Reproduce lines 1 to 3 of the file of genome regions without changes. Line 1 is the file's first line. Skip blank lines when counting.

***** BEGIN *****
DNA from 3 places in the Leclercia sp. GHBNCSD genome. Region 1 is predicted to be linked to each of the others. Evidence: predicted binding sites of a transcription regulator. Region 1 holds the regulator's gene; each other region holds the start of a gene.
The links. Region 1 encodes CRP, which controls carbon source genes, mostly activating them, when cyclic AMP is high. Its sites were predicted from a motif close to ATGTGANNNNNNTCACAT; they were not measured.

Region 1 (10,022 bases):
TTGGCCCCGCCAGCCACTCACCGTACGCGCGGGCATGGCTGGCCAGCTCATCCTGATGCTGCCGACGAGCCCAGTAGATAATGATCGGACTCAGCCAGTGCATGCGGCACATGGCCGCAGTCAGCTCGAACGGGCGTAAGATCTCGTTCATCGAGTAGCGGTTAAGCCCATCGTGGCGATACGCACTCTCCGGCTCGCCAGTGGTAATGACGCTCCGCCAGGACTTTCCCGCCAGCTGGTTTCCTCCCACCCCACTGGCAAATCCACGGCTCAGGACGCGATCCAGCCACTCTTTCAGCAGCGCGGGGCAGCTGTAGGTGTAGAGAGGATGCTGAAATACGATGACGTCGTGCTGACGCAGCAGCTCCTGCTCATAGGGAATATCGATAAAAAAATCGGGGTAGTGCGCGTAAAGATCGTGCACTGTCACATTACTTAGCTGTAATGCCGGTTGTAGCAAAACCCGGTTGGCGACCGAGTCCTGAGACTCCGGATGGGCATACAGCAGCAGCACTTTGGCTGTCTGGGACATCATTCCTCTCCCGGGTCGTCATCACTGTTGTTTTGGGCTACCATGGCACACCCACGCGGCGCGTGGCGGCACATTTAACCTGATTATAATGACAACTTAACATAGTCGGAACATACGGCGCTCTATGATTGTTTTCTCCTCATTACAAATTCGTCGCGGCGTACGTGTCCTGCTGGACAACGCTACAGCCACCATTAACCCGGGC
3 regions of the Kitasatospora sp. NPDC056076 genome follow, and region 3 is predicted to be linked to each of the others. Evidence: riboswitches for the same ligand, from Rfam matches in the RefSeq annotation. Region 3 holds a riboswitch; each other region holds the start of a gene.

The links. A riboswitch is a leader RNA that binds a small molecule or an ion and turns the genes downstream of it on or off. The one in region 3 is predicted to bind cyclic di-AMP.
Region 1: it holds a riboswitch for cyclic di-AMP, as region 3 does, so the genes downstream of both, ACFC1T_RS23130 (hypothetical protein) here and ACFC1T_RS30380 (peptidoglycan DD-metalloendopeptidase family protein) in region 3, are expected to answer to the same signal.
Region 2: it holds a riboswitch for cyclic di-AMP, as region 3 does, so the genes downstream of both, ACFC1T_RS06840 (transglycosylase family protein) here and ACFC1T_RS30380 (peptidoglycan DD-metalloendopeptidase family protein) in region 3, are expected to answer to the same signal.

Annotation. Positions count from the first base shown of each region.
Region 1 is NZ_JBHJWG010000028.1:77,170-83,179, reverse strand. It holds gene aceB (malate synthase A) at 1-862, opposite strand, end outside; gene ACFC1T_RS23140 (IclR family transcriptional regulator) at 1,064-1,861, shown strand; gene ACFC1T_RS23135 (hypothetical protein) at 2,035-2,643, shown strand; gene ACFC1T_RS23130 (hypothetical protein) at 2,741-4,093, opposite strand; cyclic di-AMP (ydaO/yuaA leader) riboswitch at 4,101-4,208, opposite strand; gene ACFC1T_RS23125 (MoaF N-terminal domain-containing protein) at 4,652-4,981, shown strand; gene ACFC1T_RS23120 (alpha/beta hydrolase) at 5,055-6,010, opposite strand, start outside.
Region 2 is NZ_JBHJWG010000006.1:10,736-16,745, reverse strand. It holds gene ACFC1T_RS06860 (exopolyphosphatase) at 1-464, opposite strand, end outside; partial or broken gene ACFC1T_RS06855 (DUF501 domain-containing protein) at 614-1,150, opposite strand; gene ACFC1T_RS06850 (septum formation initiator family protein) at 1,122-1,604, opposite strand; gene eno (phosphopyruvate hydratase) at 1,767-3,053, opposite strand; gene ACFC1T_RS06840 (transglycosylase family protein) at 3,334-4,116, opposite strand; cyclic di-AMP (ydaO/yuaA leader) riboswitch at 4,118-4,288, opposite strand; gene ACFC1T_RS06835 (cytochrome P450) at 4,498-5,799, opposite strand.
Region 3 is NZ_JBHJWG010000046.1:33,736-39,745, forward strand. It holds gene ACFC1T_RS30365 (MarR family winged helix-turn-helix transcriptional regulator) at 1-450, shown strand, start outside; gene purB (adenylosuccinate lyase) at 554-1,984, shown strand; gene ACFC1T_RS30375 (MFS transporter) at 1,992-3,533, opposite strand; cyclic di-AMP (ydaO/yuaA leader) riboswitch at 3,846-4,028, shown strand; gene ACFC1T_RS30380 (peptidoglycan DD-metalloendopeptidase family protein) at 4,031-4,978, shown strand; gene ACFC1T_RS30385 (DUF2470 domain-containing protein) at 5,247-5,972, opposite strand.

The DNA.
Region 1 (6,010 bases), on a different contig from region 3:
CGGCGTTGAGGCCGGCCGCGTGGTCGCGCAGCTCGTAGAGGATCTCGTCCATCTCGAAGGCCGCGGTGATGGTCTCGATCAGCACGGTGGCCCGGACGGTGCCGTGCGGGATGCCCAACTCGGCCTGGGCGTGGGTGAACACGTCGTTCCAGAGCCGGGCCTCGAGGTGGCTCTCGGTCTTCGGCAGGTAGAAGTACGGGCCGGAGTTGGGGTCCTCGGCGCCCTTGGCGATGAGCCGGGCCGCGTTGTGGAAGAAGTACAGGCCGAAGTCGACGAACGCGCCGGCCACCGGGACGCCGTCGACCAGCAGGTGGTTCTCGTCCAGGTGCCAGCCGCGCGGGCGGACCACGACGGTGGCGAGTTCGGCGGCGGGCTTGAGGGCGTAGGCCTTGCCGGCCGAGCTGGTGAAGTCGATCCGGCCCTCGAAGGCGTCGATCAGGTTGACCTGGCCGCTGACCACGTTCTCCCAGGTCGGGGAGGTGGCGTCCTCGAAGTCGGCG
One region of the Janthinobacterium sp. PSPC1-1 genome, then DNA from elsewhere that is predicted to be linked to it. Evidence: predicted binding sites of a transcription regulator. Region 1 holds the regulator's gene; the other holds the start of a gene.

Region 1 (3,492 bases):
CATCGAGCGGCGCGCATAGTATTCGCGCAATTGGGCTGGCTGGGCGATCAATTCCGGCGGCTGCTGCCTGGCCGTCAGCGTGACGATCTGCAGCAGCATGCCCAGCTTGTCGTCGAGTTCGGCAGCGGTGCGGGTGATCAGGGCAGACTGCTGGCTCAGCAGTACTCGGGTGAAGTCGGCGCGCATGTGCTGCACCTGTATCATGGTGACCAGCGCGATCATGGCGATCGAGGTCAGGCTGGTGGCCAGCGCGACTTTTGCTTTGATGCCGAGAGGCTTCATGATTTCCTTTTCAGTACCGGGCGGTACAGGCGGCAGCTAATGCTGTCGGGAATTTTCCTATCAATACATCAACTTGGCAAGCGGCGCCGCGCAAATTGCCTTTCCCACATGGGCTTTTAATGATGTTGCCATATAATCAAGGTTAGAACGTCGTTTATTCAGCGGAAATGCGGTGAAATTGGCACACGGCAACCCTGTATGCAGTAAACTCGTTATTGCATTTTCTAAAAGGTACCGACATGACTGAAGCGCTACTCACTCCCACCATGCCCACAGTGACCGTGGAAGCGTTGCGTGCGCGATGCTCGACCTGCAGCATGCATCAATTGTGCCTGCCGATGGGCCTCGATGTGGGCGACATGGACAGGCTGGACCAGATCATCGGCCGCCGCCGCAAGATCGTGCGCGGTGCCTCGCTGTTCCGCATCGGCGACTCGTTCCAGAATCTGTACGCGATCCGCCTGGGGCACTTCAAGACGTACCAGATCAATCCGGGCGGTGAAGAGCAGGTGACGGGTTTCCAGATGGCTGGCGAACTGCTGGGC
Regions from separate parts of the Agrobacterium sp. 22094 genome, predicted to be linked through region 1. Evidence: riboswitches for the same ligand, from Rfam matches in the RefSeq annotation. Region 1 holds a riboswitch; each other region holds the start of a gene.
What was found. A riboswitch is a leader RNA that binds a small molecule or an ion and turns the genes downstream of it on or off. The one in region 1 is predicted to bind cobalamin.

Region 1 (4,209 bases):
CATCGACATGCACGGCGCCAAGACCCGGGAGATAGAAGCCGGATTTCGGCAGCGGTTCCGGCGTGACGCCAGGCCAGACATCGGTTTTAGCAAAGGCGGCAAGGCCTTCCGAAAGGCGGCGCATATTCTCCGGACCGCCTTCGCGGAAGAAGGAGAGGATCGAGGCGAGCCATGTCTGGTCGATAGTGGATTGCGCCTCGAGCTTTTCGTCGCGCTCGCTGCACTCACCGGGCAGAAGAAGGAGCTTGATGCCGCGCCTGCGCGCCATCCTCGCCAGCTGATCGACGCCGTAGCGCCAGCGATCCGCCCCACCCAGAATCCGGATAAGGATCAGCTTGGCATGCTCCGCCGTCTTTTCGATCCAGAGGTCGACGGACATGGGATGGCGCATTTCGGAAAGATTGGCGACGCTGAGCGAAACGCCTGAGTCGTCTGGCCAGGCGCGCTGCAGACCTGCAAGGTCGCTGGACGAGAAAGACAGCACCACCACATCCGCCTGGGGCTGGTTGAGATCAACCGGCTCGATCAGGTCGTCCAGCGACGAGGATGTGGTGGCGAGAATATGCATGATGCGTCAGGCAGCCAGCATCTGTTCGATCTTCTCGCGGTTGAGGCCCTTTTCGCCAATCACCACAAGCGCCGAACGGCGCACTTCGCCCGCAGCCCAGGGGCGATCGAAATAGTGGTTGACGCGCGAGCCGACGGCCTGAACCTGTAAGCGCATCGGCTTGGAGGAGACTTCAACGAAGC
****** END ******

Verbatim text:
DNA from 3 places in the Leclercia sp. GHBNCSD genome. Region 1 is predicted to be linked to each of the others. Evidence: predicted binding sites of a transcription regulator. Region 1 holds the regulator's gene; each other region holds the start of a gene.
The links. Region 1 encodes CRP, which controls carbon source genes, mostly activating them, when cyclic AMP is high. Its sites were predicted from a motif close to ATGTGANNNNNNTCACAT; they were not measured.

Region 1 (10,022 bases):